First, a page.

Complete teaching bundles for incredible prices

7 Student Engagement Strategies To Motivate Your Class

Keeping your students motivated and engaged is essential to their learning, so it’s good to have student engagement strategies to help do just that.
Keeping your students motivated and engaged is essential to their learning, so it’s good to have student engagement strategies to help do just that.

Do you ever feel like nobody’s listening to you or that you just lost your class? Maybe you notice one or two students zoning out and then a few more. How do you get kids back once they’ve tuned out … or even better, how do you catch them before they tune out? You need student engagement strategies. 

One of the best things you can do is pay attention and read your class. If you sense attention starting to wane or energy ramping up, it might be time to shift gears. That might look like some quick motion to get the wiggles out. It might look like moving from you giving information to students doing something. If you think, but I have more to tell them, maybe you can break that up. Share some information and instructions, get students learning by doing, and then share the next step. 

If you’re reading the room, you’ll know when engagement is slipping. Let’s talk about how to motivate and inspire your kids.

Student engagement strategies to use anytime 

Keeping your students motivated and engaged is essential to their learning, so it’s good to have tools in your teacher tool kit to help do just that. We’re not talking about turning on a movie or throwing a play day. We’re talking about ways to inspire and connect with kids. We’re talking about ways to get and keep them interested in learning. Let’s jump in!

1. Get moving

Movement can be used to expend pent up energy to allow students to focus better. It can also be used to get the blood flowing and bring energy up if students seem sleepy. Movement can be for the purpose of shifting energy. For example, try a one song dance party or standing up and following you or a student leader in a brief, quick-paced pattern of clapping and foot stomping.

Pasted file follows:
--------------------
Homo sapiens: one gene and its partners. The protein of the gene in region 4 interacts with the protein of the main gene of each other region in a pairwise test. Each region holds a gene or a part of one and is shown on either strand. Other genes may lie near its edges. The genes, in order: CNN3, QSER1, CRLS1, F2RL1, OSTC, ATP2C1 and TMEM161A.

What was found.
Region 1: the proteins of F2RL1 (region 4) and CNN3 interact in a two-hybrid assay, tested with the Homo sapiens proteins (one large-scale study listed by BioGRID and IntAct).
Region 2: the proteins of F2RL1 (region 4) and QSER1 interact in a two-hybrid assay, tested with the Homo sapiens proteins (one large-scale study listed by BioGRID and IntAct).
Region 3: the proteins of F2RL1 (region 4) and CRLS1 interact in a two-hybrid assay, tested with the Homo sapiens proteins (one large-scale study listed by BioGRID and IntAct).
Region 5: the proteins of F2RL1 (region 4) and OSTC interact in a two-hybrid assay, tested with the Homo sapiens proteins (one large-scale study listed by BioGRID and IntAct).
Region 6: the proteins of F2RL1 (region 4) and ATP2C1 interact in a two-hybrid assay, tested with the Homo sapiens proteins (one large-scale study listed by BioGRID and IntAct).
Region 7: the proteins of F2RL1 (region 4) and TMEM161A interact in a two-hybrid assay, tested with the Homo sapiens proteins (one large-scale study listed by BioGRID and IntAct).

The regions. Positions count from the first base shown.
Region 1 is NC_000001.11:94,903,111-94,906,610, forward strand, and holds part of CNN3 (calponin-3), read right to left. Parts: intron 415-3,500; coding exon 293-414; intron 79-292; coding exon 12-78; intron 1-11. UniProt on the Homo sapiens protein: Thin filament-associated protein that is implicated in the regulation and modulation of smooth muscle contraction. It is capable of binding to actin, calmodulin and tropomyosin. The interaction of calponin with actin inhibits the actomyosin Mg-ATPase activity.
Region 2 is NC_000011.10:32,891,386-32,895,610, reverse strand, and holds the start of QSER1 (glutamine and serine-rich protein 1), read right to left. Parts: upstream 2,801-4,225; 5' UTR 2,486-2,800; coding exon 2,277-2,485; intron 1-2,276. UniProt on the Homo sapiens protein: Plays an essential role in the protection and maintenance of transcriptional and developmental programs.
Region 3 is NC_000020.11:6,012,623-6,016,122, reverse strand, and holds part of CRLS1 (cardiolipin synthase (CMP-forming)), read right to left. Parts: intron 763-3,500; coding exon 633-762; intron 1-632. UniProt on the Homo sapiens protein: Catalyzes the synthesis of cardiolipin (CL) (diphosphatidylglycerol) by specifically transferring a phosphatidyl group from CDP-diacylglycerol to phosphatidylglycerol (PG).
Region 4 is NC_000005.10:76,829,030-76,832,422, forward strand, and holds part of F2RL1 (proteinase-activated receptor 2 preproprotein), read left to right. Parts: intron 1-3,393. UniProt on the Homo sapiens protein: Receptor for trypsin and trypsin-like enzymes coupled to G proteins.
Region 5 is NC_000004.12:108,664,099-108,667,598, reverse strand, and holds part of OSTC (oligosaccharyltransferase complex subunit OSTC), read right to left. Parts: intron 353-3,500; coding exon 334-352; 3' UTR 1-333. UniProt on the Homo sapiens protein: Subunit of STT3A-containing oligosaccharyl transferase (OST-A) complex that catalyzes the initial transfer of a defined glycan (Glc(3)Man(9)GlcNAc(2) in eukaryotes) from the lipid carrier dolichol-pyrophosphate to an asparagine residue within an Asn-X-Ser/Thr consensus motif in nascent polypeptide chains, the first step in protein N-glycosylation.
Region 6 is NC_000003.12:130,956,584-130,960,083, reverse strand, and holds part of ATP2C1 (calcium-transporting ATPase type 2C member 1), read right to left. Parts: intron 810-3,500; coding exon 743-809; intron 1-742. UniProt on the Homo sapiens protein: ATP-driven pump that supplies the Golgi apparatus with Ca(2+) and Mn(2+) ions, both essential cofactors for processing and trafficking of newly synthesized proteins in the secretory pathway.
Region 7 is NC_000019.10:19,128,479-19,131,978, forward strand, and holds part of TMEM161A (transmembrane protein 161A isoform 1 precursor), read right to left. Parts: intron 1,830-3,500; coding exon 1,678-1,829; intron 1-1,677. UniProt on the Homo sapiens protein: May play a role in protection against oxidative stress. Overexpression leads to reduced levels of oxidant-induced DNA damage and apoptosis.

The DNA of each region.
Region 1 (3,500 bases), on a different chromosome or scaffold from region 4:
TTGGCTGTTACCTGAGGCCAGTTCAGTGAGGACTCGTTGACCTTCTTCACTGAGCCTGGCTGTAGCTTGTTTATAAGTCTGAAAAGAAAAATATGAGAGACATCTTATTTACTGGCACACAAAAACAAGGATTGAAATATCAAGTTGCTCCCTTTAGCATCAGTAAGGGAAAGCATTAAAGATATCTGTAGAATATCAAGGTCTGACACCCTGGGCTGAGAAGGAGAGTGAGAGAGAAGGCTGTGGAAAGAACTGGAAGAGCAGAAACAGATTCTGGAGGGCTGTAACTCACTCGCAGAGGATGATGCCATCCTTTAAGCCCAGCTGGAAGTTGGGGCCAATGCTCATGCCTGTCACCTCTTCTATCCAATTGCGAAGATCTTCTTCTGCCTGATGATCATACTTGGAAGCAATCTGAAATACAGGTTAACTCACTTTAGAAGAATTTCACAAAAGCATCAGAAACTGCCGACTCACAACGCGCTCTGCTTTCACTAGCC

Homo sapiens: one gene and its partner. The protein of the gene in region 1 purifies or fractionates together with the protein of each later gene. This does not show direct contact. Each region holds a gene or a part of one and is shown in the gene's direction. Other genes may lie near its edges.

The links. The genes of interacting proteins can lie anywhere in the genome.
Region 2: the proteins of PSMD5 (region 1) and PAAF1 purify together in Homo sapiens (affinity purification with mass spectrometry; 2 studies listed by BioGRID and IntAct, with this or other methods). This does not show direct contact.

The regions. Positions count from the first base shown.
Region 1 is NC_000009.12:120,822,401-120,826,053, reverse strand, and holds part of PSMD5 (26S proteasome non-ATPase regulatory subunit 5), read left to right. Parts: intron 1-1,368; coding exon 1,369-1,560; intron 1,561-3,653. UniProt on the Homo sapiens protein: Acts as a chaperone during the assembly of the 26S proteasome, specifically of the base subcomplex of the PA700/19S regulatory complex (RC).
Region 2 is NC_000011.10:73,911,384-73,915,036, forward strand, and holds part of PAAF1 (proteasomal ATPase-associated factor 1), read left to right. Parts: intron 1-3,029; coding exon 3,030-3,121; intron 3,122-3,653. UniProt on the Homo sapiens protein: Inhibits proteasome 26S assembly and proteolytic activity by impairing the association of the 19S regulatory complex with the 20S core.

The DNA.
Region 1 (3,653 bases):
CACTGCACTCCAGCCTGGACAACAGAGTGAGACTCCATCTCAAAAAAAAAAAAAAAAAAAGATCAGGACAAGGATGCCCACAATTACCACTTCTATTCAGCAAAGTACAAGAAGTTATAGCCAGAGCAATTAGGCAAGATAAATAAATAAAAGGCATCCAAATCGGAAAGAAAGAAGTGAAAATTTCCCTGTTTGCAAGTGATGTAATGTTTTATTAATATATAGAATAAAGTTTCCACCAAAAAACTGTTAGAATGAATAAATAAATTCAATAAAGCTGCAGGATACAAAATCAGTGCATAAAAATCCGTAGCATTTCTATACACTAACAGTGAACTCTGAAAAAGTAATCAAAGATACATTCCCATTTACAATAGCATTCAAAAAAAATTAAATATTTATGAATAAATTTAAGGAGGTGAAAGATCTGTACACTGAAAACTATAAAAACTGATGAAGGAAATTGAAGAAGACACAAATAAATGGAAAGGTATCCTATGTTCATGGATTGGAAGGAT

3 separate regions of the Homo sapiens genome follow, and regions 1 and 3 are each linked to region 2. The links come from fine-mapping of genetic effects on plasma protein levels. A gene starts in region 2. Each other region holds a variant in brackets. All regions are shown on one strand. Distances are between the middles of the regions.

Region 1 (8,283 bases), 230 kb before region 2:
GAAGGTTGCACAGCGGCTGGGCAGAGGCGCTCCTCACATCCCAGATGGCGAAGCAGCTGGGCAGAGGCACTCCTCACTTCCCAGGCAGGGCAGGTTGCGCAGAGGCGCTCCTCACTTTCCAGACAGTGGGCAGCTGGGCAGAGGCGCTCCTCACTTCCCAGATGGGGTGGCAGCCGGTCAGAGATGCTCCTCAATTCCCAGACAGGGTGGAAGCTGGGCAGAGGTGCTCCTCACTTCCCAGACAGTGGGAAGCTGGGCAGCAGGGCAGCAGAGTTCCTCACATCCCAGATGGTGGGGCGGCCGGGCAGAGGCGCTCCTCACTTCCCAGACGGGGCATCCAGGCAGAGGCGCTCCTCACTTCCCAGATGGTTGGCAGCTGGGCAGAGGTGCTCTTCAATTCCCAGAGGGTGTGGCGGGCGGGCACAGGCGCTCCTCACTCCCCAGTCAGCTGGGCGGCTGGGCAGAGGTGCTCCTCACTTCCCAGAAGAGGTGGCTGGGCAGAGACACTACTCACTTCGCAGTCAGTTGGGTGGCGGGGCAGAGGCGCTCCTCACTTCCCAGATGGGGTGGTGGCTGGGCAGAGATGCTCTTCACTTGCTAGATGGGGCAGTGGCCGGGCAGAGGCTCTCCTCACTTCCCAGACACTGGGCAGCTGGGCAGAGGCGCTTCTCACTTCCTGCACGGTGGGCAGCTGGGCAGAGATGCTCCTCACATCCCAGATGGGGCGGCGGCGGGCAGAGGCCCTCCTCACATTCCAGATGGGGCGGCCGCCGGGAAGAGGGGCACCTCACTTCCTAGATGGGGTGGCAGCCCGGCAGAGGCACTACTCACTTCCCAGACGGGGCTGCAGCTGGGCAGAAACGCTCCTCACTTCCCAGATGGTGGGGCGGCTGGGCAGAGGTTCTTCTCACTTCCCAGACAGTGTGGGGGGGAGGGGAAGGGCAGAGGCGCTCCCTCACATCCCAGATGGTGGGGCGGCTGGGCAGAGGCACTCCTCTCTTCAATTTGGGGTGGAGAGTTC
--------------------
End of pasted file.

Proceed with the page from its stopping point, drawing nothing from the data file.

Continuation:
You can also work movement into the learning. Set up stations and have students rotate between them. Give each student a number or math expression, and have them find a partner that has the same meaning (3+3 could pair with 6 or 4+2). Give each student on a team one step in an activity and have the move until the sequence is in the correct order. Ask questions or take a poll, but have students move from one side of the room to the other to express their response or opinion. 

2. Connect to the real world

Learning shouldn’t feel like something that is just for school. Helping students see the ways they learn out of school — and helping them connect what they are learning in school to their world can help them engage with the material. Here are a few ideas:

  • Practice fractions by halving a recipe. 
  • Go on a word safari — when you introduce a new word, ask students to look and listen for it. Where does it show up in their world? 
  • After a read aloud, ask: When have you experienced ___ ? Or what parts of the story remind you of something you know? Or How would you handle __ situation? 
  • Invite experts in fields you are studying to class to share or answer questions. For example, have a beekeeper demonstrate what they do and talk about the life cycle of bees or talk about sustainability in your community and bring planners in to answer questions about what that looks like in their project. 
  • Make a presentation for school or community officials about an area of class concern. 

3. Use a brain warm up or brain breaks

Brain warm ups get kids ready to learn. Brain breaks are just what they sound like. A break. None of us can focus non-stop for hours. Brain breaks give students a chance to use their brain in a different way to help assimilate what they’ve learned and refocus before another round of focused learning. Brain breaks often include simple movement, but they also have students using brains in a different way (moving in one direction than another, following simple patterns, etc.) 

Keeping your students motivated and engaged is essential to their learning, so it’s good to have student engagement strategies to help do just that.